Suppose a company has researched and selected its target market. If it is the only company serving the target market, it will have no problem in selling the product at a price that will yield reasonable profit. However, if several firms pursue this target market and their products are undifferentiated, most buyers will buy from the lowest priced brand. Either, all the firms will have to lower their price or the only alternative is to differentiate its product or service from that of the competitors, thereby securing a competitive advantage and better price and profit. The company must carefully select the ways in which it will distinguish itself from competitors. Suppose a scooter manufacturer, say Bajaj, gets worried that scooter buyers see most scooter brands as similar and, therefore, choose their brand mainly on the basis of price. Realizing this, Bajaj may decide to differentiate their scooters physical characteristics. "Differentiation is the act of designing a set of meaningful differences to distinguish the company's offer from competitors' offers. May be Bajaj claims its scooter to be different from others because of its highest fuel efficiency and economy, LML claims-maximum durability and added physical features, whereas Vijay Super may have claimed highest mileage. Thus, all scooters appeal differently to different buyers. If it wishes, any scooter manufacturer can show this comparison chart to potential buyers. Not all buyers will notice or be interested in all the ways one brand differs from another. Such firm will want to promote those few differences that will appeal most strongly to its target market. Positioning is the act of designing the company's offer so that is occupies a distinct and valued place in the target customer's minds. Positioning calls for the company to decide how many differences and which differences to promote to the target customers.
How many differences to promote: Many marketers advocate aggressively promoting only one benefit to the target market. Rosser Reeves, e.g. said a company should develop a unique selling proposition (USP) for each brand and stick to it. Thus, Godrej refrigerators claim, automatic defrost, while Rin claims to have dirt-blasters. Each brand should pick an attribute and claim itself to be "number one" on it. What are some of the "number one" positions to promote? The major ones are "best quality", "best service", "best value", “most advanced technology” etc. If a company hammers at any one of these positioning points and delivers it properly, it will probably be best known and recalled for this strength. Besides single benefit positioning, the company can try for double benefit positioning- e.g. Forhans toothpaste claims that it cleans teeth and protects the enamel. There are even cases of successful triple benefit positioning e.g. Videocon Washing machines claims that the machine "washes, rinses and even dries the clothes". Many people want all three benefits, and the challenge is to convince them that the brand delivers all three.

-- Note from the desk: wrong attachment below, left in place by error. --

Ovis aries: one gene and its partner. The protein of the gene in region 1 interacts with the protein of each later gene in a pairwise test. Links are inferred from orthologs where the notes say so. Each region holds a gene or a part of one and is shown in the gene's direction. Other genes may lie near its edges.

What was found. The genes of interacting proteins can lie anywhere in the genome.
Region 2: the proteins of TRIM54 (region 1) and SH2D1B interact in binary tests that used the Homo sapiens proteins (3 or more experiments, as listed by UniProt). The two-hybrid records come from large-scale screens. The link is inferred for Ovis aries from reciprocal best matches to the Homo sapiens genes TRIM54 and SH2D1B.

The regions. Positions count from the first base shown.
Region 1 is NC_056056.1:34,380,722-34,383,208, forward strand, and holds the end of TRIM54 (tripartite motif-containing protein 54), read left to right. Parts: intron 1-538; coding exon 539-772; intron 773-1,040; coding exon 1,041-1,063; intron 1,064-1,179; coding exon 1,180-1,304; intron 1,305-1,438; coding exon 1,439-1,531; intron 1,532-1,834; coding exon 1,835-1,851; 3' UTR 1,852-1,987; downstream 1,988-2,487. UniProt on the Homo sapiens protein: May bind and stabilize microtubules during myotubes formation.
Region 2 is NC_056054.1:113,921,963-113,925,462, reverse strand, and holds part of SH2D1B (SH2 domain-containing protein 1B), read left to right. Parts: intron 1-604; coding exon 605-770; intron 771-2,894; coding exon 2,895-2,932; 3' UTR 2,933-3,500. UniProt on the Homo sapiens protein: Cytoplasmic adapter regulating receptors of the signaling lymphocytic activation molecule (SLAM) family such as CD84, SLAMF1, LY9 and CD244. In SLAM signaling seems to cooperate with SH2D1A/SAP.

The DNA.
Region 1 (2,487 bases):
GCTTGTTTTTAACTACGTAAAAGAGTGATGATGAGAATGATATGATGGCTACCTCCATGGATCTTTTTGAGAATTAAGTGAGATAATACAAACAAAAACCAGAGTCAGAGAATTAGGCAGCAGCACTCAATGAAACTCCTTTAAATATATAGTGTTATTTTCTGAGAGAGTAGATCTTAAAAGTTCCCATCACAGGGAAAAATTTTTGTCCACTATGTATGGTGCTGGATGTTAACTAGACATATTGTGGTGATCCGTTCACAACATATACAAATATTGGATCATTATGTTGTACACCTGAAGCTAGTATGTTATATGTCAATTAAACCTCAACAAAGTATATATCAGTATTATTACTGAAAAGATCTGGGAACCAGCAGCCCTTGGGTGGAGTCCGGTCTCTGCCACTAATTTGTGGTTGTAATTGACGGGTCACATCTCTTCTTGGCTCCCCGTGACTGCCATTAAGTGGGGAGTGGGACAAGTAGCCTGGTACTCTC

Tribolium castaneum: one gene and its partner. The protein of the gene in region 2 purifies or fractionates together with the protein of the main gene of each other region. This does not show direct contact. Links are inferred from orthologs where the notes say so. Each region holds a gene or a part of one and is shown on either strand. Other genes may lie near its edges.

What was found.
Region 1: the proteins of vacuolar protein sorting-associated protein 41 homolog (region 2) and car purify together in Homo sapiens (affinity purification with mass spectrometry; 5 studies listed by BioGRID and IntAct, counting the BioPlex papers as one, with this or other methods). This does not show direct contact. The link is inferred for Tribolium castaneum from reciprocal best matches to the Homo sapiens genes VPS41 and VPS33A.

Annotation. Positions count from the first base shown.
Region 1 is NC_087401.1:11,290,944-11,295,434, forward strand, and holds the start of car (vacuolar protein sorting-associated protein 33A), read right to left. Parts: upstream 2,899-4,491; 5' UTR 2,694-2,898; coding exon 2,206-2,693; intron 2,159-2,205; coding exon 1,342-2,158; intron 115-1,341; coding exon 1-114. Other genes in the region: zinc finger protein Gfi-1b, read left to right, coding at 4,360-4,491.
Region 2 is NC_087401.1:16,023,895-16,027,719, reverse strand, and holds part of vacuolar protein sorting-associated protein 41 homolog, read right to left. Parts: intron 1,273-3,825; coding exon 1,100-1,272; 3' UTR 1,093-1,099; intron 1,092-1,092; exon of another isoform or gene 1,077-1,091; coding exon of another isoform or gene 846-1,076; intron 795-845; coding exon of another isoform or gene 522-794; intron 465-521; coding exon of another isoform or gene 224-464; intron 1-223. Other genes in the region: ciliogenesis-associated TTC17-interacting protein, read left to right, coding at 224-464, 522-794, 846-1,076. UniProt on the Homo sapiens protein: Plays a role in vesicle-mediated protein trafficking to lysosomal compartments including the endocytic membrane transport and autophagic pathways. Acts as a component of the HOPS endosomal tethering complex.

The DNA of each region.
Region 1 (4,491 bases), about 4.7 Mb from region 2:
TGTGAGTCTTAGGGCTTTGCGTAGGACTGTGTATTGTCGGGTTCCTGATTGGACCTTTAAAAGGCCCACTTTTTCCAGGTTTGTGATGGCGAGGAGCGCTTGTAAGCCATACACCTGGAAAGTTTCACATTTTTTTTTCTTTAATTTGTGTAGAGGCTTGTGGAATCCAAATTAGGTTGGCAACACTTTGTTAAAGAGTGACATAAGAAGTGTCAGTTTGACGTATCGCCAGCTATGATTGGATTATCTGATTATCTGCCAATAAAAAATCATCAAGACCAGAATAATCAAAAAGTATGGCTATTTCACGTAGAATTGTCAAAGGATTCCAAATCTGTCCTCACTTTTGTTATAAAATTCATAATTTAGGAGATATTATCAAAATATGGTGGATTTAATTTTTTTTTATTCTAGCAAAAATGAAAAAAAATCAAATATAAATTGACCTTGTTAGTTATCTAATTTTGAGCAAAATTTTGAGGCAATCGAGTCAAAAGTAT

What differences to promote: A company should promote its major strengths provided that the target market values these strengths. The company should also recognize that differentiation is a continuous process. It would seem that the company should go after cost or service to improve its market appeal relative to competitors. However, many other considerations arise.
1. How important are improvements in each of these attributes to the target customers?
2. Can the company afford to make the improvements, and how fast can it complete them?
3. Would the competitors also be able to improve service if the company started to do so, and in that case, how would the company react?
This type of reasoning can help the company choose or add genuine competitive advantages.
Communicating the Company's positioning: The Company must not only develop a clear positioning strategy, it must also communicate it effectively. Suppose a company chooses the "best in quality" positioning strategy. It must then make sure that it can communicate this claim convincingly. Quality is communicated by choosing those physical signs and cuts that people normally use to judge quality. Quality is often communicated through other marketing elements. A high price usually signals a premium-quality product to buyers. The product's quality image is also affected by the packaging, distribution, advertising and promotion. The manufacturer’s reputation also contributes to the perception of quality. To make a quality claim credible, the surest way is to offer "satisfaction or your money back". Smart companies try to communicate their quality to buyers and guarantee that this quality will be delivered or their money will be refunded.